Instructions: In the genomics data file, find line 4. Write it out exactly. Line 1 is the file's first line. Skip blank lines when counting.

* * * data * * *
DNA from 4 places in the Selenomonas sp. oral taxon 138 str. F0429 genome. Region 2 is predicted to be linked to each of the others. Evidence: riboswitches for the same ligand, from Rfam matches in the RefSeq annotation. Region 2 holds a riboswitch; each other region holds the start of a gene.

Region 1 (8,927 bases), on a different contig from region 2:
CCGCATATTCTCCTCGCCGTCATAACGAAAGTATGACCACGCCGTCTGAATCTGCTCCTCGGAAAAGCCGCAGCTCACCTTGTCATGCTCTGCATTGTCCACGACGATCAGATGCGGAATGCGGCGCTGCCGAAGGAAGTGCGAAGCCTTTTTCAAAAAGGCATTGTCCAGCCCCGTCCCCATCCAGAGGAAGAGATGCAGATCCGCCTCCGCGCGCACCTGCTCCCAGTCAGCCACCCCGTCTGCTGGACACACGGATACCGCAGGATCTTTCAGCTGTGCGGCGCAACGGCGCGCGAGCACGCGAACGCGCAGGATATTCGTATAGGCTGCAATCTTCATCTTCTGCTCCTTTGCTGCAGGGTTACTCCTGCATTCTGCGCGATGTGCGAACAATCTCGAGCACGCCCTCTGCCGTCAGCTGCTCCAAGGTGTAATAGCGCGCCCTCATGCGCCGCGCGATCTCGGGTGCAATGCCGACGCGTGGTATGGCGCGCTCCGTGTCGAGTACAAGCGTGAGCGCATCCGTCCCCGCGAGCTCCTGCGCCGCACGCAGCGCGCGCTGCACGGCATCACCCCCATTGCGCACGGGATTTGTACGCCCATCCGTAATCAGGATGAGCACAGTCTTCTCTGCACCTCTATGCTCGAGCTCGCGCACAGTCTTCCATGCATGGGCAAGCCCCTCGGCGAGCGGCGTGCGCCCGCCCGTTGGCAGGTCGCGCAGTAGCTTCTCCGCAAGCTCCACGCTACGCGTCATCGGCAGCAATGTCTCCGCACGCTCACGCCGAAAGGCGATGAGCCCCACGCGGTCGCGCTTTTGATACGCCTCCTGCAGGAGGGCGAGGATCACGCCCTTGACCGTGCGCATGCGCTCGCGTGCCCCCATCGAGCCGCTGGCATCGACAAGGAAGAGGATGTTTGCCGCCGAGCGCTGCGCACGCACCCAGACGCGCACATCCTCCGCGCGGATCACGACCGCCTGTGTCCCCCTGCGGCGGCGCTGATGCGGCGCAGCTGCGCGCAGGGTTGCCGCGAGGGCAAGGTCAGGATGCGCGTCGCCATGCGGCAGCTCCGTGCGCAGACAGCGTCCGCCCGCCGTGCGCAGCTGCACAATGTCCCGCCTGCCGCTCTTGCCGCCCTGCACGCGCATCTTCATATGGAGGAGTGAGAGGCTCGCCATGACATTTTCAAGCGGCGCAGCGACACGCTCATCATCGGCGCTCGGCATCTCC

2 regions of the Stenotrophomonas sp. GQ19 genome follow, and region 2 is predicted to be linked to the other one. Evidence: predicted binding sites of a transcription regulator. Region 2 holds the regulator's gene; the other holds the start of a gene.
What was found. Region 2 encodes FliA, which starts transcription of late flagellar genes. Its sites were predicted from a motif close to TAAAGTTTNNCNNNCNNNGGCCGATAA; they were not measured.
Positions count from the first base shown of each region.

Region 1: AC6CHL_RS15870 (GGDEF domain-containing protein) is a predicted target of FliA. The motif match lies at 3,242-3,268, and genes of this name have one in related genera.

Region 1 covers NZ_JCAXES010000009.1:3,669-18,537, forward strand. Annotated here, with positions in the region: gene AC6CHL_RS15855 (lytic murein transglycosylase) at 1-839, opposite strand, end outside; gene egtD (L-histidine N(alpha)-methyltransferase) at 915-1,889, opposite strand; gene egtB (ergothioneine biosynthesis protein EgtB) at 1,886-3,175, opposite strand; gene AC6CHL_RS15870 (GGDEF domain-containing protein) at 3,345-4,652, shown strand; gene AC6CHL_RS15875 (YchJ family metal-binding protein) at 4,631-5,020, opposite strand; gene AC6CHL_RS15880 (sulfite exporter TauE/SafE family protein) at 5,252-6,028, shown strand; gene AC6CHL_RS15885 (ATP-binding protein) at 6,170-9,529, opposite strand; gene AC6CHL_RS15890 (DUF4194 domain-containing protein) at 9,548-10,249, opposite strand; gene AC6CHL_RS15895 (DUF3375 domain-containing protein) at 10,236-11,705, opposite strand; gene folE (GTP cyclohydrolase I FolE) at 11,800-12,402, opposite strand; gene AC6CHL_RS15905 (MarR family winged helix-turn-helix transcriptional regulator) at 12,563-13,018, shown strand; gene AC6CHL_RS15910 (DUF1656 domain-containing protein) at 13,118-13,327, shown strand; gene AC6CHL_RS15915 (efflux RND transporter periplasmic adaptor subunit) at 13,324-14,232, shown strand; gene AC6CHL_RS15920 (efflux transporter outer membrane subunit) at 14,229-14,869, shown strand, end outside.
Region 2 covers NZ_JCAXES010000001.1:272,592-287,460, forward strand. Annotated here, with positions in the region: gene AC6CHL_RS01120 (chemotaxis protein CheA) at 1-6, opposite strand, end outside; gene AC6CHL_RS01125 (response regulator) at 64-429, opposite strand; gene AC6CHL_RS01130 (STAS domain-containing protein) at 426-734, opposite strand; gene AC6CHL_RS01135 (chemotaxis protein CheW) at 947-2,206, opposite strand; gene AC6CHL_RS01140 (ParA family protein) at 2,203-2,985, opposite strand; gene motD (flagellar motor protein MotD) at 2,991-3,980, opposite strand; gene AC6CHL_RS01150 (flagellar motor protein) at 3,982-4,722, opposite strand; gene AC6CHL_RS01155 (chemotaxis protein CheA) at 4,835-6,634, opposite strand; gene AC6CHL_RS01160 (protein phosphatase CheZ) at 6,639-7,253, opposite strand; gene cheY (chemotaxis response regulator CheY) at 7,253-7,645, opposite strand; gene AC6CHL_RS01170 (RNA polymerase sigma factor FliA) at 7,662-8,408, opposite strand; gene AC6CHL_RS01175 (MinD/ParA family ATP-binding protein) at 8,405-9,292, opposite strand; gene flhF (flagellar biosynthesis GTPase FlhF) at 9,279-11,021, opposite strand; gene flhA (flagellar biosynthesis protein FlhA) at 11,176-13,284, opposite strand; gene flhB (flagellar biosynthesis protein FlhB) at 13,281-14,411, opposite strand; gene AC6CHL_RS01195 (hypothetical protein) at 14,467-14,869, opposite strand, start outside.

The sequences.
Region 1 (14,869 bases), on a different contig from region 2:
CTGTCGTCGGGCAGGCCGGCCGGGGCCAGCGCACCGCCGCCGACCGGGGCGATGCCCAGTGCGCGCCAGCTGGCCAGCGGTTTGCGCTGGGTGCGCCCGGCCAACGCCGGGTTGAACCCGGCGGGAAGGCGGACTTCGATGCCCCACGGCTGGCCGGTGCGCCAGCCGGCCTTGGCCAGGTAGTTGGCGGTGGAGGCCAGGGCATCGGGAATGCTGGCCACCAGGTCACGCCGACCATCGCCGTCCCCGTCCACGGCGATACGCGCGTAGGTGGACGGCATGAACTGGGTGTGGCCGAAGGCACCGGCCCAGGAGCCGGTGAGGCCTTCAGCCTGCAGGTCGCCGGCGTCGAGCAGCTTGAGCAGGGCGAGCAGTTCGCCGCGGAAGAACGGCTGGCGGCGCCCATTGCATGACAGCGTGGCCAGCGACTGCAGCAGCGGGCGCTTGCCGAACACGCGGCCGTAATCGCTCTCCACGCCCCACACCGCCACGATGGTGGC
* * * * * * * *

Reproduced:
2 regions of the Stenotrophomonas sp. GQ19 genome follow, and region 2 is predicted to be linked to the other one. Evidence: predicted binding sites of a transcription regulator. Region 2 holds the regulator's gene; the other holds the start of a gene.